This is not a sentence I ever pictured myself saying or typing. I am so proud of Miles and his family, but cystic fibrosis is definitely not something I would ever have wished for him.
Nevertheless, this family has pulled together, embraced Miles and his challenges with creativity and love, and made it a mission to support the research and treatments that are helping so many other children and adults with cystic fibrosis. Yep, we have been fundraising!
Tomorrow is the big day. Great Strides for Cystic Fibrosis research in Austin, Texas and we will be escorting our little Ambassador. No telling how many will show up for this short march around Austin’s new Q2 Stadium since the temperature will be in the 90s, but the cystic fibrosis kids will not be wearing their team colors.
They will wear purple to alert everyone that they have CF and the parents will know what kids to keep away from each other. Doesn’t that sound strange? The fact is that one of the most dangerous things for a CF kid to be around is another CF kid. The sticky mucus in their lungs can breed some pretty strong bacteria and they can infect each other.
I learn something new about this genetic disease every single day.
Wish us luck and perhaps someday soon I will be writing a post about Miles and a treatment that will protect his little lungs, make his life more normal, and his lifespan the same as yours and mine.
The world was in chaos (Still is!), everything was shut down and then stayed that way and not only did we put off really important things (Like medical checkups – get on that, ya’ll!) but we also had limited or even no access to the self-care we used to take for granted.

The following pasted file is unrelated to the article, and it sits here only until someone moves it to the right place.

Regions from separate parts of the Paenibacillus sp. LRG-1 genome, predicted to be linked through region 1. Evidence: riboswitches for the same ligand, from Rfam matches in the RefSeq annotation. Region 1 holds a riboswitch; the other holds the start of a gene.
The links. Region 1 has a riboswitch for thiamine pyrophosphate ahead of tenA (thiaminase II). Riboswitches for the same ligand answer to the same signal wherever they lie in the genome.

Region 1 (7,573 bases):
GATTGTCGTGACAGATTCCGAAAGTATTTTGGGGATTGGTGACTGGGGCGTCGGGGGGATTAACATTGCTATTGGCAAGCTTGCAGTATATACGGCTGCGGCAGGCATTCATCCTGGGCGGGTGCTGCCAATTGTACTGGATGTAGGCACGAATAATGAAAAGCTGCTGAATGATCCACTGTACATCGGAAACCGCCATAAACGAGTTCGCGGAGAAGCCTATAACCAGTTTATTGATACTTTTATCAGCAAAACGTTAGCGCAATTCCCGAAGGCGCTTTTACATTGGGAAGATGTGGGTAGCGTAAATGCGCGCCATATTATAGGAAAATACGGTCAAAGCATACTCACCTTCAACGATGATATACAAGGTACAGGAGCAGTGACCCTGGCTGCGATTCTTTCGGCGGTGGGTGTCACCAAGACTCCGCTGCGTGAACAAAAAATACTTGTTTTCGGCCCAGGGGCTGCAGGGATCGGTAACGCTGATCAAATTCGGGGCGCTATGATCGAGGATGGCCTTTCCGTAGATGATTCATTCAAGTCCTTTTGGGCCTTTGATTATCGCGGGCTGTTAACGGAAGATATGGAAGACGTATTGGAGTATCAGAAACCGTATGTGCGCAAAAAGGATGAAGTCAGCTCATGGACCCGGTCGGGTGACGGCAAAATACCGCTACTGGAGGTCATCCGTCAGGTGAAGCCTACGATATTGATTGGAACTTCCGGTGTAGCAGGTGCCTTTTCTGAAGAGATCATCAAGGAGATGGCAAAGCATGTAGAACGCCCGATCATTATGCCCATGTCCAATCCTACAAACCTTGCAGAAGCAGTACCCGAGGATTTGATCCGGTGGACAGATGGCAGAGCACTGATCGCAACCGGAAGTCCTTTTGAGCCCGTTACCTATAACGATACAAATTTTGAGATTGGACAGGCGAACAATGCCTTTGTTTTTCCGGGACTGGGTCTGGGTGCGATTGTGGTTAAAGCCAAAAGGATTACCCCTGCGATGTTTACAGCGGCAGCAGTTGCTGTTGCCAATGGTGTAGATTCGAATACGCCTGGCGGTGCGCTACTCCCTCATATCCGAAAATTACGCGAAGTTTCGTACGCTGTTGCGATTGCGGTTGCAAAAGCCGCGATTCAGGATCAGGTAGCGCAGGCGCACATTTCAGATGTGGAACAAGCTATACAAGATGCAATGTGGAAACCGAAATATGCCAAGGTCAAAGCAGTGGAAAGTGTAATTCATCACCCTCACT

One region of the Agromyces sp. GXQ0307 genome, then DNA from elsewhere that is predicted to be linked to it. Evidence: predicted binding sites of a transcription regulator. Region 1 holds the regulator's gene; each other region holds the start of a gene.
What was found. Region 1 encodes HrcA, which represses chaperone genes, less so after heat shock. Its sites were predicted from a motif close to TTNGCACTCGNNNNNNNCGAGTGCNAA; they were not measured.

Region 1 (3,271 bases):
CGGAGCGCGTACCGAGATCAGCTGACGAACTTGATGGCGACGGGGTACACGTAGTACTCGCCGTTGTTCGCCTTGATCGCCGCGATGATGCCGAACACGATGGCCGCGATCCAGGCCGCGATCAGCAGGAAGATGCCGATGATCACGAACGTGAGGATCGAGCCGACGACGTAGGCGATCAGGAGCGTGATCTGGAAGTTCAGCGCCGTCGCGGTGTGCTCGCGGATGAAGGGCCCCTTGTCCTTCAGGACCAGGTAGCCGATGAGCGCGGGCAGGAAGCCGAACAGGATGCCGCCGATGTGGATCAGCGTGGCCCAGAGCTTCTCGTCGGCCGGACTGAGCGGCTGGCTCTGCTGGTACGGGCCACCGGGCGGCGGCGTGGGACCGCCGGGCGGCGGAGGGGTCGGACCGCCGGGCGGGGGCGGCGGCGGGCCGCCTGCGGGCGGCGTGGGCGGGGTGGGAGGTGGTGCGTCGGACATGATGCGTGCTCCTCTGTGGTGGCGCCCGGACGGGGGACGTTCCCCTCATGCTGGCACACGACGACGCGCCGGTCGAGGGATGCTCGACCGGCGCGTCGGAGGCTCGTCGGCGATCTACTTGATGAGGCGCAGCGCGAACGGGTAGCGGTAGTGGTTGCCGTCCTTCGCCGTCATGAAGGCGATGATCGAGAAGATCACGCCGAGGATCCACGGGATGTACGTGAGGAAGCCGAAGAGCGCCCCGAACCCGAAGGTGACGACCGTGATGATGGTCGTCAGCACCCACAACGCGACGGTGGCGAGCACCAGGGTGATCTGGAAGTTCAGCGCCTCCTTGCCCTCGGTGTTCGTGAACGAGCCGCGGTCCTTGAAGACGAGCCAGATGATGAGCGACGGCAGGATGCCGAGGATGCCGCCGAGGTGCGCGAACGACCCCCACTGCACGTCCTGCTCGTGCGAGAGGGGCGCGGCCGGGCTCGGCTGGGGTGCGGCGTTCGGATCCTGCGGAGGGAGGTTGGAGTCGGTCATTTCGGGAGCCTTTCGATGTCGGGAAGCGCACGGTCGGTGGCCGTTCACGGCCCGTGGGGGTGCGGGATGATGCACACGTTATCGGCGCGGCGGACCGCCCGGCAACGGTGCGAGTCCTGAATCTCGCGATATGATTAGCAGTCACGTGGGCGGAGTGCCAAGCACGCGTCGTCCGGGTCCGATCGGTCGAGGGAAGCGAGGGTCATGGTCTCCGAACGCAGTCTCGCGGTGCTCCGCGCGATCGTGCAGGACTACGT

Nail care and worst of all, haircuts! So many of my friends decided to just let theirs grow and often it was a case of growing out. I had colored my hair most of my life, one color or another, and had settled for decades on a rich auburn that was kind of my trademark.
During the pandemic, as my dyed hair color retreated and my natural color appeared, something strange had happened. It was mostly white and silver with a bit of darker gray underneath. I was shocked and intrigued and since there was literally not much else to do, I let it go.
As it grew out, I took my manicure scissors to it (Something you can occasionally get away with if your hair is curly but I don’t recommend it for straight hair!), and toward the end, it was just a matter of trimming off anything that was still red. Here’s the progression and yes, I finally did get a haircut or two as the Stages of Covid went down.
So here’s what no one really tells you about this process. Your self-image changes dramatically, and sometimes not for the better. The colors that suit you change, your makeup has to change, and the psychological whammy of suddenly looking so different can be challenging.